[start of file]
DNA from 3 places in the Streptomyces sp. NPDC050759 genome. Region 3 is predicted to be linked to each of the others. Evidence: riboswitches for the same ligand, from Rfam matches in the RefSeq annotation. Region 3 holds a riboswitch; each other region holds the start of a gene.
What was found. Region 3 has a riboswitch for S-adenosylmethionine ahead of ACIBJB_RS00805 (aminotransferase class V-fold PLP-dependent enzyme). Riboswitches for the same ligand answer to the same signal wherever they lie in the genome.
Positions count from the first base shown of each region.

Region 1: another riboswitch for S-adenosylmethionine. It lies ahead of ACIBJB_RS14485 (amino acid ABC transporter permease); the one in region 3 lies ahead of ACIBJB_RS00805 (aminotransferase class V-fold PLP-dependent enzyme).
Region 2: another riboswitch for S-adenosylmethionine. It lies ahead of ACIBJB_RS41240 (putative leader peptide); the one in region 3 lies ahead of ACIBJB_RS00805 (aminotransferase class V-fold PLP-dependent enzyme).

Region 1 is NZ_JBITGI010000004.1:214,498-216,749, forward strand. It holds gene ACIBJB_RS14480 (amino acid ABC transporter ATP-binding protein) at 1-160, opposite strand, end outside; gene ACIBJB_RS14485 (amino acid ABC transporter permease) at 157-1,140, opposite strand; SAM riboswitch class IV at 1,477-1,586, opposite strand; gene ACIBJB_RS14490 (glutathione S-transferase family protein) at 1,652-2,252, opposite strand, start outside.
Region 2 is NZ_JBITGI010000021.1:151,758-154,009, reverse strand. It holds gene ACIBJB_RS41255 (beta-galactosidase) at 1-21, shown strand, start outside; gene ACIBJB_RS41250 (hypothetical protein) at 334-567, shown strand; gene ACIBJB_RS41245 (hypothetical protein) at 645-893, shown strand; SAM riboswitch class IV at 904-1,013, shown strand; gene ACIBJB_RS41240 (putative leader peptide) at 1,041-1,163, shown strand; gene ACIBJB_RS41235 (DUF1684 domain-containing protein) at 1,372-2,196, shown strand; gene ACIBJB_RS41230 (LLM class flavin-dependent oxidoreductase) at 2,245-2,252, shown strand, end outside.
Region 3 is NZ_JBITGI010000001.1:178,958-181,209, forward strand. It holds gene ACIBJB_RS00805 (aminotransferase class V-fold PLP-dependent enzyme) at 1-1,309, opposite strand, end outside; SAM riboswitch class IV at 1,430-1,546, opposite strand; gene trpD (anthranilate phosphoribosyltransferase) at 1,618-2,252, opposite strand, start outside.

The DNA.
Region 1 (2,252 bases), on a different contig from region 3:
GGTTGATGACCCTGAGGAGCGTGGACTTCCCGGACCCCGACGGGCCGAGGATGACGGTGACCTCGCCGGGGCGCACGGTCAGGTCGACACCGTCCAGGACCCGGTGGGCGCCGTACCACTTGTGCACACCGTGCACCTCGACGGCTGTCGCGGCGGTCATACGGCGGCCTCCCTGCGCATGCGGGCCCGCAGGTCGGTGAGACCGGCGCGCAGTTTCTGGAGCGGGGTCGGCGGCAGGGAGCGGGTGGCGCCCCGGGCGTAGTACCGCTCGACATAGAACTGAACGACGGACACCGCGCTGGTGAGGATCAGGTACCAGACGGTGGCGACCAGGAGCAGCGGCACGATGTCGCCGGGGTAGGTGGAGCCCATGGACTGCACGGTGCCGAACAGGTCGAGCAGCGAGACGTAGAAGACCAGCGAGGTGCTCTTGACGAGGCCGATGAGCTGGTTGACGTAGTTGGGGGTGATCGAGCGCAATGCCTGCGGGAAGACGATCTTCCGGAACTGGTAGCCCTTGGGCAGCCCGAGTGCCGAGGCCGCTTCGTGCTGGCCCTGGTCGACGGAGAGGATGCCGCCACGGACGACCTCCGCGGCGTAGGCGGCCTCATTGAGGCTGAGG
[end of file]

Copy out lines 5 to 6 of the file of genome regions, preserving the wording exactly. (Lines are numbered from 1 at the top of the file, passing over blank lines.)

Region 2: another riboswitch for S-adenosylmethionine. It lies ahead of ACIBJB_RS41240 (putative leader peptide); the one in region 3 lies ahead of ACIBJB_RS00805 (aminotransferase class V-fold PLP-dependent enzyme).

Region 1 is NZ_JBITGI010000004.1:214,498-216,749, forward strand. It holds gene ACIBJB_RS14480 (amino acid ABC transporter ATP-binding protein) at 1-160, opposite strand, end outside; gene ACIBJB_RS14485 (amino acid ABC transporter permease) at 157-1,140, opposite strand; SAM riboswitch class IV at 1,477-1,586, opposite strand; gene ACIBJB_RS14490 (glutathione S-transferase family protein) at 1,652-2,252, opposite strand, start outside.